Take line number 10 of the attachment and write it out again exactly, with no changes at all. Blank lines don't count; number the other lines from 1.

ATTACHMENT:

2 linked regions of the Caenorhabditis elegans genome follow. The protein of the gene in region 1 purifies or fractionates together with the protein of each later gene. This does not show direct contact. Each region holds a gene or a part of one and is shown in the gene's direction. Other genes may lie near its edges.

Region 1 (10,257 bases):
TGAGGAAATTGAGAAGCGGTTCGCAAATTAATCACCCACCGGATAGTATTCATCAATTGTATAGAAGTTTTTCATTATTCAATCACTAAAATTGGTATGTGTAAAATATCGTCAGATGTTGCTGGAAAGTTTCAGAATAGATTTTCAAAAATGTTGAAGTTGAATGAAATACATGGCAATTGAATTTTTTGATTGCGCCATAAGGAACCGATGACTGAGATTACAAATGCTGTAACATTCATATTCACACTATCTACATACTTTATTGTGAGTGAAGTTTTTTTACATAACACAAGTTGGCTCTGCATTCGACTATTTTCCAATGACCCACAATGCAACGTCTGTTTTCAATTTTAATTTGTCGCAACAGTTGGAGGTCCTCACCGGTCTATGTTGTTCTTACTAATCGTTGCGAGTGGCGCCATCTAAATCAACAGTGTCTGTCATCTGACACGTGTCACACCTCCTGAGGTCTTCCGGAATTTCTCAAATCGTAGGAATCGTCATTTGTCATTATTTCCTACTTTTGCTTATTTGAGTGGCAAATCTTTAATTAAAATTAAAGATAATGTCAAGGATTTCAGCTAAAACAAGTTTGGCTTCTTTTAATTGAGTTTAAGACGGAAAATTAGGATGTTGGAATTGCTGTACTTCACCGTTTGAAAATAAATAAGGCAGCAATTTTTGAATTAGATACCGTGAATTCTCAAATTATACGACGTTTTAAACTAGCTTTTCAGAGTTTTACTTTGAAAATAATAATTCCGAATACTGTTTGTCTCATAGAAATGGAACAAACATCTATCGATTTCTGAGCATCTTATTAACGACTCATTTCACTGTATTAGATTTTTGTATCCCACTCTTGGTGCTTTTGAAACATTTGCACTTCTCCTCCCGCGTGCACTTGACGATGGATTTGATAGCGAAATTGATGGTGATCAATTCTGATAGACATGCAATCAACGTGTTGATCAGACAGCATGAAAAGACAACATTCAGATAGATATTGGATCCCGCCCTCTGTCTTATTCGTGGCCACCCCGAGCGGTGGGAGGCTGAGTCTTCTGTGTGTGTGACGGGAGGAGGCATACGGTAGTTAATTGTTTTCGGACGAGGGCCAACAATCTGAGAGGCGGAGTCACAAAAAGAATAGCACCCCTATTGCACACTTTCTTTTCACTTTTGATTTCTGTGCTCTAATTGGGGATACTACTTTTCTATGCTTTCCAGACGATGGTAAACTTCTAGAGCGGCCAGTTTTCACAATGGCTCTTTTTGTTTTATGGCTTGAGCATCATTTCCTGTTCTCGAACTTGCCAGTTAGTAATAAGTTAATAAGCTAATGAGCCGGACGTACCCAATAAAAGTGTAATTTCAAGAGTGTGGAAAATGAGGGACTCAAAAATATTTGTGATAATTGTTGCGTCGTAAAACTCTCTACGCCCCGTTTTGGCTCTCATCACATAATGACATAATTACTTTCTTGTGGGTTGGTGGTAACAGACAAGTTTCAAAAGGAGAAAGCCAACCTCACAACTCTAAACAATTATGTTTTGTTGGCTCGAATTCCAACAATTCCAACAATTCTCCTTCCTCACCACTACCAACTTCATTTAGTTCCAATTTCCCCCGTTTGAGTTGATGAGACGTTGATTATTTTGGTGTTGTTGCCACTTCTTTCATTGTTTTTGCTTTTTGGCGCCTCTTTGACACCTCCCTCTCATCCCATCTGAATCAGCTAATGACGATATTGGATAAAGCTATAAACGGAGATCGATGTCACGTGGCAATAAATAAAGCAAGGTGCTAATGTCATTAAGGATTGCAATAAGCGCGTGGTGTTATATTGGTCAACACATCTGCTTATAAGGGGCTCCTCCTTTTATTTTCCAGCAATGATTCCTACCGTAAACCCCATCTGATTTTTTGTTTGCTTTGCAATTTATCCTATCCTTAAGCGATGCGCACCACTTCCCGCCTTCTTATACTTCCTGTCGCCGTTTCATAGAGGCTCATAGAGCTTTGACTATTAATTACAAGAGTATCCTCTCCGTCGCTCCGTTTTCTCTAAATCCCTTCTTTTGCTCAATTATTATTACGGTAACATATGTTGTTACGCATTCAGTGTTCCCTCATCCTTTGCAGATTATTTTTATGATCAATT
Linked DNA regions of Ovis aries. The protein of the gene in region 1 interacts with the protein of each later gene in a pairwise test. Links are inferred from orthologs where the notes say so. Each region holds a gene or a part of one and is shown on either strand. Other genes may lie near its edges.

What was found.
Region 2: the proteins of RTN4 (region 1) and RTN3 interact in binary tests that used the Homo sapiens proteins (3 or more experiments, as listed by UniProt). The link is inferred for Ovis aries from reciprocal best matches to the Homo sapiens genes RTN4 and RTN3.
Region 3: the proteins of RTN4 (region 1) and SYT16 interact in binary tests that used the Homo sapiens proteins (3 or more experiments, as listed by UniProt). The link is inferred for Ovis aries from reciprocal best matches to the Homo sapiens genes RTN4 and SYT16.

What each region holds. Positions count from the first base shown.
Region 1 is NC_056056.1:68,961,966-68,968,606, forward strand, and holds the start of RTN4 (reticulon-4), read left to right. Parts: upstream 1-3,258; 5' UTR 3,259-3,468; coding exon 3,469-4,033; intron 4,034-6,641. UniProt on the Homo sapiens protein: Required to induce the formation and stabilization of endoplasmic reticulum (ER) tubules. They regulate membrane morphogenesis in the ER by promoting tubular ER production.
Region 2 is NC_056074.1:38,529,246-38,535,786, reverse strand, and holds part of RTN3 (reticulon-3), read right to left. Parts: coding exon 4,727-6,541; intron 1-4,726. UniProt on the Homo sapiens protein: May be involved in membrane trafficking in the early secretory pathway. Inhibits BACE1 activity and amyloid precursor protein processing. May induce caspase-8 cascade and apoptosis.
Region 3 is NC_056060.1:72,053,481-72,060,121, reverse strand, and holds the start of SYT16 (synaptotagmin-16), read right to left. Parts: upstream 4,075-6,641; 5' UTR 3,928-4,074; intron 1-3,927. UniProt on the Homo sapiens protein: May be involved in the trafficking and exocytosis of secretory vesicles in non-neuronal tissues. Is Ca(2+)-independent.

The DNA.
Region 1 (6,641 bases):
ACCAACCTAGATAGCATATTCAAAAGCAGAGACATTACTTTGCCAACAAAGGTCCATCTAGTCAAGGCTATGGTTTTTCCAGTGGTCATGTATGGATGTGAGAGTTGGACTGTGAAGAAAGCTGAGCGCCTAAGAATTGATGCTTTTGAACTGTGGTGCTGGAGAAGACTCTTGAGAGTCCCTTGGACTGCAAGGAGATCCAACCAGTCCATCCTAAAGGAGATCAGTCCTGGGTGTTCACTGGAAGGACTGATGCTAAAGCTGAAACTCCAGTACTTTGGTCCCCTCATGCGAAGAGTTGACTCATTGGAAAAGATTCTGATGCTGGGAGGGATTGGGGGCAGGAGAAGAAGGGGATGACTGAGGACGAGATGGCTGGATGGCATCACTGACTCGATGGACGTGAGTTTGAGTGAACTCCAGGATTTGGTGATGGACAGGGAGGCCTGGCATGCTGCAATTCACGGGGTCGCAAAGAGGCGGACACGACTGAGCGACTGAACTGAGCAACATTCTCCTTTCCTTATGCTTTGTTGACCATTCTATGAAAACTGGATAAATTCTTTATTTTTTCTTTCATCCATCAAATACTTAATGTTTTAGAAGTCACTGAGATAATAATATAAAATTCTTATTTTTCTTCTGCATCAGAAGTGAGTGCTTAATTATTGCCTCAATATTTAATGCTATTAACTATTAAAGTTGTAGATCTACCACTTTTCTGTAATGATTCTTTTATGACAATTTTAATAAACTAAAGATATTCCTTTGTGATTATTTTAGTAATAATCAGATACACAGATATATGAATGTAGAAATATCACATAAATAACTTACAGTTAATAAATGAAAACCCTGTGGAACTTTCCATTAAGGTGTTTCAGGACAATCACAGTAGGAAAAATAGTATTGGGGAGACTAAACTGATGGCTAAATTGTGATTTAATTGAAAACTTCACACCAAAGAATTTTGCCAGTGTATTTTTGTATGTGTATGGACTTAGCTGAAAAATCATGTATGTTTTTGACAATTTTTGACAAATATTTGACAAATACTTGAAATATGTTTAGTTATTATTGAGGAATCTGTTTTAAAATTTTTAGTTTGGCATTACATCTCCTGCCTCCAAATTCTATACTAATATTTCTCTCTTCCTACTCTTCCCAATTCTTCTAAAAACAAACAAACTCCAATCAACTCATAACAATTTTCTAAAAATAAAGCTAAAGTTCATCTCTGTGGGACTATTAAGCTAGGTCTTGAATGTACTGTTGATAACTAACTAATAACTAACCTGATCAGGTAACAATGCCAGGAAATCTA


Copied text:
Region 2 is NC_056074.1:38,529,246-38,535,786, reverse strand, and holds part of RTN3 (reticulon-3), read right to left. Parts: coding exon 4,727-6,541; intron 1-4,726. UniProt on the Homo sapiens protein: May be involved in membrane trafficking in the early secretory pathway. Inhibits BACE1 activity and amyloid precursor protein processing. May induce caspase-8 cascade and apoptosis.